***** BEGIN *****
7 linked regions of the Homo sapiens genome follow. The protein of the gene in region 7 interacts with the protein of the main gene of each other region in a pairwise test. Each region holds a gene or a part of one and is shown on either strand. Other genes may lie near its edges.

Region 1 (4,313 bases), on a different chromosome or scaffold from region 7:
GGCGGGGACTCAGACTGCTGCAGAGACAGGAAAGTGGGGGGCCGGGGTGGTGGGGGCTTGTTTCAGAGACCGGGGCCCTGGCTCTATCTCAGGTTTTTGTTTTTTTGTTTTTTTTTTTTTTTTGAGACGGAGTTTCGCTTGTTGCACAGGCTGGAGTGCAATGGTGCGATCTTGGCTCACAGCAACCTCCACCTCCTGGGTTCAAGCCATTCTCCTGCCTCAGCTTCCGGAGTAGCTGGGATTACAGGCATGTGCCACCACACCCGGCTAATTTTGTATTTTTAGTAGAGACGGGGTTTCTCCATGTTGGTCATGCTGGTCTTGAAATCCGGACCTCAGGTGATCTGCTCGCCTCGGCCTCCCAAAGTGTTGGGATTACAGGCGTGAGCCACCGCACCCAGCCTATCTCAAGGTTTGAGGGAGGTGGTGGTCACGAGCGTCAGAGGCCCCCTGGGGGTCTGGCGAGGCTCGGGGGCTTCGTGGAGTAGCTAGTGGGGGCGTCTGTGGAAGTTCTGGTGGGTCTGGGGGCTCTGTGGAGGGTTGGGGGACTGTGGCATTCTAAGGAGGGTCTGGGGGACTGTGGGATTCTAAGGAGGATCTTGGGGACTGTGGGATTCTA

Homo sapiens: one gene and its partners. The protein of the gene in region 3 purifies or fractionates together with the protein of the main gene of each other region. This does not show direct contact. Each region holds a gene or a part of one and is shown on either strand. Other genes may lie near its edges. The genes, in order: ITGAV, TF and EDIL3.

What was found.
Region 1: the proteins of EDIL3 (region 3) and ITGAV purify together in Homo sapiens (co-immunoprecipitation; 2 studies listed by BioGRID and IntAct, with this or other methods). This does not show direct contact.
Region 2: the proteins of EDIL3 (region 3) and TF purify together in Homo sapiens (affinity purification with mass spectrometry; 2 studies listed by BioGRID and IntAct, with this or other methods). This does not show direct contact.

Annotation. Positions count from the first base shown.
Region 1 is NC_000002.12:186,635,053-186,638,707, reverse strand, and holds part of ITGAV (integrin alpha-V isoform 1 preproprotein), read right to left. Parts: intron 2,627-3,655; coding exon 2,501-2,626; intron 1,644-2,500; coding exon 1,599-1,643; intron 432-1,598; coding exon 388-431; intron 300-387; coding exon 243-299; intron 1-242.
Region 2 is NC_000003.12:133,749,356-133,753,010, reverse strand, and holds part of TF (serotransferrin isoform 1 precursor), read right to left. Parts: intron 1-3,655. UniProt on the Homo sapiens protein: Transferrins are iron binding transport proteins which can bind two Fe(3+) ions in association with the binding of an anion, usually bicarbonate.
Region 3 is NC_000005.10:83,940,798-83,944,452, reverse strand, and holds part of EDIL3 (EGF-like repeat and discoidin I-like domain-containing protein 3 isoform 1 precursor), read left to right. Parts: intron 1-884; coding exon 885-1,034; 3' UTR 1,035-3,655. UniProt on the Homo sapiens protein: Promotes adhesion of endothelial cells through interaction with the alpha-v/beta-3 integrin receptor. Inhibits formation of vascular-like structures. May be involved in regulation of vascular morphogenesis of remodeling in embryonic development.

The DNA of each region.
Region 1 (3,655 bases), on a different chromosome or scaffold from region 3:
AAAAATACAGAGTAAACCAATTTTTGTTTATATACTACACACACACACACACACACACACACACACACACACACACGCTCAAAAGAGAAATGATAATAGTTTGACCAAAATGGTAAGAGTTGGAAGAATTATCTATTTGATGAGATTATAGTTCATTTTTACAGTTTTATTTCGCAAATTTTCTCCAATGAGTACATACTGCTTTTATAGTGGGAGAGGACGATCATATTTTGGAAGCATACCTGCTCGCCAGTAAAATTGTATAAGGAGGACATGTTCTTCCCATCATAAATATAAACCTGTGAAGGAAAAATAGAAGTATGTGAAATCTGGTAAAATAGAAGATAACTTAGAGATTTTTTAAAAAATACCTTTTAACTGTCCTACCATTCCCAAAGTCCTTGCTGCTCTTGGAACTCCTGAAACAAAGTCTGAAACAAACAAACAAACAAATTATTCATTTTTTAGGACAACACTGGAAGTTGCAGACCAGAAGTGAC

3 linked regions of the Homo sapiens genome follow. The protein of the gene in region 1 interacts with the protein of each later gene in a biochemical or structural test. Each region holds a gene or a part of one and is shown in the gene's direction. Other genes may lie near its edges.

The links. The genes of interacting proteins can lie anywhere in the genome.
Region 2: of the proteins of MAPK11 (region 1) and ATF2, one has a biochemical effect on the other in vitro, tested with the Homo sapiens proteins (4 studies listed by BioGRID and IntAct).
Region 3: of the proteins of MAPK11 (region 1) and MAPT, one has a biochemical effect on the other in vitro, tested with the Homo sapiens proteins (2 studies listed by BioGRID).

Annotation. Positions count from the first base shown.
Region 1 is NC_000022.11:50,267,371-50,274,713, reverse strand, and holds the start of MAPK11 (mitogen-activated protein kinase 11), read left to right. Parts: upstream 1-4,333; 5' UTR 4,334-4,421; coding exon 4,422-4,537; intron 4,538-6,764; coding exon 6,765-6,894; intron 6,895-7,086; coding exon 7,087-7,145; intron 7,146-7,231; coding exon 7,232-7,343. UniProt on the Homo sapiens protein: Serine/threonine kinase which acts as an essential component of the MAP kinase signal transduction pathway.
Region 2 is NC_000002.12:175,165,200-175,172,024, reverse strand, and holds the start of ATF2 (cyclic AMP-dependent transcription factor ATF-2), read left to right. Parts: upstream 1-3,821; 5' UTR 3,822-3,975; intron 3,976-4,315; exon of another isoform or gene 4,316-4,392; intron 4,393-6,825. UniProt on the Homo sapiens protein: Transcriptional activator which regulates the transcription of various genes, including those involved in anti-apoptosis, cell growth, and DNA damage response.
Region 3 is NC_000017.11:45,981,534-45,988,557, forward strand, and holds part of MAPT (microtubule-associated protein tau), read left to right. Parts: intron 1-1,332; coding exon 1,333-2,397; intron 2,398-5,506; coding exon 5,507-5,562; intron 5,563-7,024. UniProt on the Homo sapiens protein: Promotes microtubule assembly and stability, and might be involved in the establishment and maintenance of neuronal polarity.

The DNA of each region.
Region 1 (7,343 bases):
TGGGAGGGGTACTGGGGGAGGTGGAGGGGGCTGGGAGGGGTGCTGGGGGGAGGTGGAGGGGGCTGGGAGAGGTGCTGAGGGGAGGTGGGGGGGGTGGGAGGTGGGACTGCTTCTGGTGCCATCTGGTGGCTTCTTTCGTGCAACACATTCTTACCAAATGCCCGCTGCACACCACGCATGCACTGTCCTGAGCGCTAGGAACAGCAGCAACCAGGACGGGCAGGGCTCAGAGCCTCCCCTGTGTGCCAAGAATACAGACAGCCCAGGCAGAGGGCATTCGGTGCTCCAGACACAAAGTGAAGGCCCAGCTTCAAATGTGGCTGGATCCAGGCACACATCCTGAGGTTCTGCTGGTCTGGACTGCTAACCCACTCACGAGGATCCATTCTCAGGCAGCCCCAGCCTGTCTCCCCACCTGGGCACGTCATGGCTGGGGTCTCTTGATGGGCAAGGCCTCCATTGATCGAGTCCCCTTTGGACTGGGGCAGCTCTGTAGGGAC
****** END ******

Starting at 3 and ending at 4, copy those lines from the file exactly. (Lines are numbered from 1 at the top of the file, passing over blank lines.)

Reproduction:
GGCGGGGACTCAGACTGCTGCAGAGACAGGAAAGTGGGGGGCCGGGGTGGTGGGGGCTTGTTTCAGAGACCGGGGCCCTGGCTCTATCTCAGGTTTTTGTTTTTTTGTTTTTTTTTTTTTTTTGAGACGGAGTTTCGCTTGTTGCACAGGCTGGAGTGCAATGGTGCGATCTTGGCTCACAGCAACCTCCACCTCCTGGGTTCAAGCCATTCTCCTGCCTCAGCTTCCGGAGTAGCTGGGATTACAGGCATGTGCCACCACACCCGGCTAATTTTGTATTTTTAGTAGAGACGGGGTTTCTCCATGTTGGTCATGCTGGTCTTGAAATCCGGACCTCAGGTGATCTGCTCGCCTCGGCCTCCCAAAGTGTTGGGATTACAGGCGTGAGCCACCGCACCCAGCCTATCTCAAGGTTTGAGGGAGGTGGTGGTCACGAGCGTCAGAGGCCCCCTGGGGGTCTGGCGAGGCTCGGGGGCTTCGTGGAGTAGCTAGTGGGGGCGTCTGTGGAAGTTCTGGTGGGTCTGGGGGCTCTGTGGAGGGTTGGGGGACTGTGGCATTCTAAGGAGGGTCTGGGGGACTGTGGGATTCTAAGGAGGATCTTGGGGACTGTGGGATTCTA

Homo sapiens: one gene and its partners. The protein of the gene in region 3 purifies or fractionates together with the protein of the main gene of each other region. This does not show direct contact. Each region holds a gene or a part of one and is shown on either strand. Other genes may lie near its edges. The genes, in order: ITGAV, TF and EDIL3.